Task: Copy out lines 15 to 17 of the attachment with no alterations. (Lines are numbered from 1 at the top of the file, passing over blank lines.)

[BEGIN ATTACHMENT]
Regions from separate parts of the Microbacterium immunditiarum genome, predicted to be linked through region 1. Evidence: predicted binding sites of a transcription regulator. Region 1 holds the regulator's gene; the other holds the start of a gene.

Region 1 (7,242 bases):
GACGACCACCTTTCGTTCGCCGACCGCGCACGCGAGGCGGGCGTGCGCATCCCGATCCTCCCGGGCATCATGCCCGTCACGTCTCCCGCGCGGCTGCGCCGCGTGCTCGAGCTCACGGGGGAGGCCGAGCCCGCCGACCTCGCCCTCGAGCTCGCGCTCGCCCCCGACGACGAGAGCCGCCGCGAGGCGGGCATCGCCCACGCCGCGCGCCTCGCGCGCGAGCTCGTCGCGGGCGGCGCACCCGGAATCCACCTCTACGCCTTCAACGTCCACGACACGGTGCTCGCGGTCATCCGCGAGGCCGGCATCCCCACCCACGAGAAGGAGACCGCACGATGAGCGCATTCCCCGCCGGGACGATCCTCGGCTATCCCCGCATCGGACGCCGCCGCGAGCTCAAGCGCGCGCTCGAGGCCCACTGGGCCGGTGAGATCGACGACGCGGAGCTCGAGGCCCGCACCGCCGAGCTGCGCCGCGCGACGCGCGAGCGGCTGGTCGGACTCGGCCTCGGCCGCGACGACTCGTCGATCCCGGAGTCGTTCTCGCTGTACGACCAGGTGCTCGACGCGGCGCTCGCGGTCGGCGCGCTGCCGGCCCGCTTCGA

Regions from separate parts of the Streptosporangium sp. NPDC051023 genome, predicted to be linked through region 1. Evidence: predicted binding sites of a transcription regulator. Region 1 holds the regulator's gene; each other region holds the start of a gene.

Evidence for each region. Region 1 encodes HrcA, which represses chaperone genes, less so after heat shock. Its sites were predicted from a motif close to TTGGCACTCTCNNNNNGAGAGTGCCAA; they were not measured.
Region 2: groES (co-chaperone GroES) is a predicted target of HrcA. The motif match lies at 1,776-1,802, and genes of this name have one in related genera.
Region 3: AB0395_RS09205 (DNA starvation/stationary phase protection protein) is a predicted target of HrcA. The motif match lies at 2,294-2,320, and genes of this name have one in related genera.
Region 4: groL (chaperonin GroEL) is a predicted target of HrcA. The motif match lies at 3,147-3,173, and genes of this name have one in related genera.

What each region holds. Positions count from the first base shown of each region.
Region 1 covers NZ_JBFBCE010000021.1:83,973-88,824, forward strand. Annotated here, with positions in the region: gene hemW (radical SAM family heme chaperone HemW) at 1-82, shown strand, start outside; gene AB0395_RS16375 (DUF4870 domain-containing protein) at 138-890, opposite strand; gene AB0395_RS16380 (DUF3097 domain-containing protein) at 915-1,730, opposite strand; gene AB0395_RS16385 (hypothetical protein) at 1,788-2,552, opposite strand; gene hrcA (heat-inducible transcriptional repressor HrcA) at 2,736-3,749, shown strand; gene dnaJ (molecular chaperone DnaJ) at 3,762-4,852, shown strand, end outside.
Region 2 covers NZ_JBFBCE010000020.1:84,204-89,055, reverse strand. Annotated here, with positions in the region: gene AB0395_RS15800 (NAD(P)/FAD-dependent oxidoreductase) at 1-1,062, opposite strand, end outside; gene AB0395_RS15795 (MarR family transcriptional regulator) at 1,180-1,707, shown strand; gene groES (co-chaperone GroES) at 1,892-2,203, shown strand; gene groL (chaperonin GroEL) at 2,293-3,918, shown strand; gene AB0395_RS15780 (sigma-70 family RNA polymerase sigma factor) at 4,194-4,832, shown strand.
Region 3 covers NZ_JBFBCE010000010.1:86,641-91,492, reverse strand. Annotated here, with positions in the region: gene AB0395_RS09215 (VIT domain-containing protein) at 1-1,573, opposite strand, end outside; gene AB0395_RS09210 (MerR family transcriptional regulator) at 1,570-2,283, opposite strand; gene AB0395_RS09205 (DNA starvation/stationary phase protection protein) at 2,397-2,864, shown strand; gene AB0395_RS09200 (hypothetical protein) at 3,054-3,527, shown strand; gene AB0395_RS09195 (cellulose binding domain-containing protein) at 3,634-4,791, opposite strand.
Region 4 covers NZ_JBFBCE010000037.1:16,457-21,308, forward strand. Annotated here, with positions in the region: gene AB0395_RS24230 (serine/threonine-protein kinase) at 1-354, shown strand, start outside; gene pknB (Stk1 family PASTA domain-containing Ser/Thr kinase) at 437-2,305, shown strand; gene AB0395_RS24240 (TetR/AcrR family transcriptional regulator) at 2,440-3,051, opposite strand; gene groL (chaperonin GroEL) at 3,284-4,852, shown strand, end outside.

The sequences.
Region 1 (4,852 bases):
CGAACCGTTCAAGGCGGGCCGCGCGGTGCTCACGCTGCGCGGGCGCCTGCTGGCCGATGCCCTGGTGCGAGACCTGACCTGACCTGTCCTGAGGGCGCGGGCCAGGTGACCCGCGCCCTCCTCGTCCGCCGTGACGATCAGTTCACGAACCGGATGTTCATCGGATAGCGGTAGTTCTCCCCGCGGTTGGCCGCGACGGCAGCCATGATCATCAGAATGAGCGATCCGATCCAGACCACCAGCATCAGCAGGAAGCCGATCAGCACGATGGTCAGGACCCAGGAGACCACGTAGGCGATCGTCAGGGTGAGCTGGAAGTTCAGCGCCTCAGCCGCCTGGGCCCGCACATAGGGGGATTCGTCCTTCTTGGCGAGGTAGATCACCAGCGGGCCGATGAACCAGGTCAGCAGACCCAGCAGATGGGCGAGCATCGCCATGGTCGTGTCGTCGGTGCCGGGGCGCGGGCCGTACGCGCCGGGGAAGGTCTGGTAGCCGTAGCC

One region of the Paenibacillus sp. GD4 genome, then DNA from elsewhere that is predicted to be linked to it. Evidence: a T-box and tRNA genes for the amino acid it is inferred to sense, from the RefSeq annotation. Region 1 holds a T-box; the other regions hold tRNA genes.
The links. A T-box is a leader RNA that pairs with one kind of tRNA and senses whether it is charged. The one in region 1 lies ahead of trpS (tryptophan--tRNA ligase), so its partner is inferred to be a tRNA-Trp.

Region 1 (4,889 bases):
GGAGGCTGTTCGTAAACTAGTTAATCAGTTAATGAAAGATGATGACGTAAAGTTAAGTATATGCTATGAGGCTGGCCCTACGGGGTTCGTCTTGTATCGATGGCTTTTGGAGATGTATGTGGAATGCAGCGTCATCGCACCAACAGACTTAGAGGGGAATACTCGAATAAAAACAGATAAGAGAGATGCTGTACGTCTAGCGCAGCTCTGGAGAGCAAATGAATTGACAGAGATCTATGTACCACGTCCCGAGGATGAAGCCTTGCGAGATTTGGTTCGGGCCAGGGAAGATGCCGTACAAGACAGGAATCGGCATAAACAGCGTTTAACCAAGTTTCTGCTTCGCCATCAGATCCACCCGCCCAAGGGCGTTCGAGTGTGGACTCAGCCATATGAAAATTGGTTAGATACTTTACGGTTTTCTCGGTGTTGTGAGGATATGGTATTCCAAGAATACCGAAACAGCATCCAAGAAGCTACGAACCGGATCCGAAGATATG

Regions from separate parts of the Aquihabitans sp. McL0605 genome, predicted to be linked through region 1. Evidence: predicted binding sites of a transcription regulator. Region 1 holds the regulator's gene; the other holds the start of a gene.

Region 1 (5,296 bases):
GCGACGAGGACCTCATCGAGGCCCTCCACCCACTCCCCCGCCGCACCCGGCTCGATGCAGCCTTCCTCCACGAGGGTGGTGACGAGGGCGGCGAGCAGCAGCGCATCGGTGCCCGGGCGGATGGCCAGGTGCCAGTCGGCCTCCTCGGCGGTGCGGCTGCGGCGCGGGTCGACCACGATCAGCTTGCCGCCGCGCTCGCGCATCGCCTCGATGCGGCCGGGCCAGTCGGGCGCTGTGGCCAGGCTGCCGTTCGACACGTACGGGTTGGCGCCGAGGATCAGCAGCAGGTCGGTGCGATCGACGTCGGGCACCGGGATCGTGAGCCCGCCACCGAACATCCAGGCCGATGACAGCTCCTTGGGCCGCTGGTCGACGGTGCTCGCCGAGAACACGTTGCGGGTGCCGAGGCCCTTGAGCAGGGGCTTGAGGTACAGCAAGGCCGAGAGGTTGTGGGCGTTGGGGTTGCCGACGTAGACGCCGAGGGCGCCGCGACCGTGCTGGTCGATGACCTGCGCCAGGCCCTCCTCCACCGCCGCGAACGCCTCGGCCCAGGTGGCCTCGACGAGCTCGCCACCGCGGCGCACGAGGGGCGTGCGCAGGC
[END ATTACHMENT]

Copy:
Region 1 (4,852 bases):
CGAACCGTTCAAGGCGGGCCGCGCGGTGCTCACGCTGCGCGGGCGCCTGCTGGCCGATGCCCTGGTGCGAGACCTGACCTGACCTGTCCTGAGGGCGCGGGCCAGGTGACCCGCGCCCTCCTCGTCCGCCGTGACGATCAGTTCACGAACCGGATGTTCATCGGATAGCGGTAGTTCTCCCCGCGGTTGGCCGCGACGGCAGCCATGATCATCAGAATGAGCGATCCGATCCAGACCACCAGCATCAGCAGGAAGCCGATCAGCACGATGGTCAGGACCCAGGAGACCACGTAGGCGATCGTCAGGGTGAGCTGGAAGTTCAGCGCCTCAGCCGCCTGGGCCCGCACATAGGGGGATTCGTCCTTCTTGGCGAGGTAGATCACCAGCGGGCCGATGAACCAGGTCAGCAGACCCAGCAGATGGGCGAGCATCGCCATGGTCGTGTCGTCGGTGCCGGGGCGCGGGCCGTACGCGCCGGGGAAGGTCTGGTAGCCGTAGCC

One region of the Paenibacillus sp. GD4 genome, then DNA from elsewhere that is predicted to be linked to it. Evidence: a T-box and tRNA genes for the amino acid it is inferred to sense, from the RefSeq annotation. Region 1 holds a T-box; the other regions hold tRNA genes.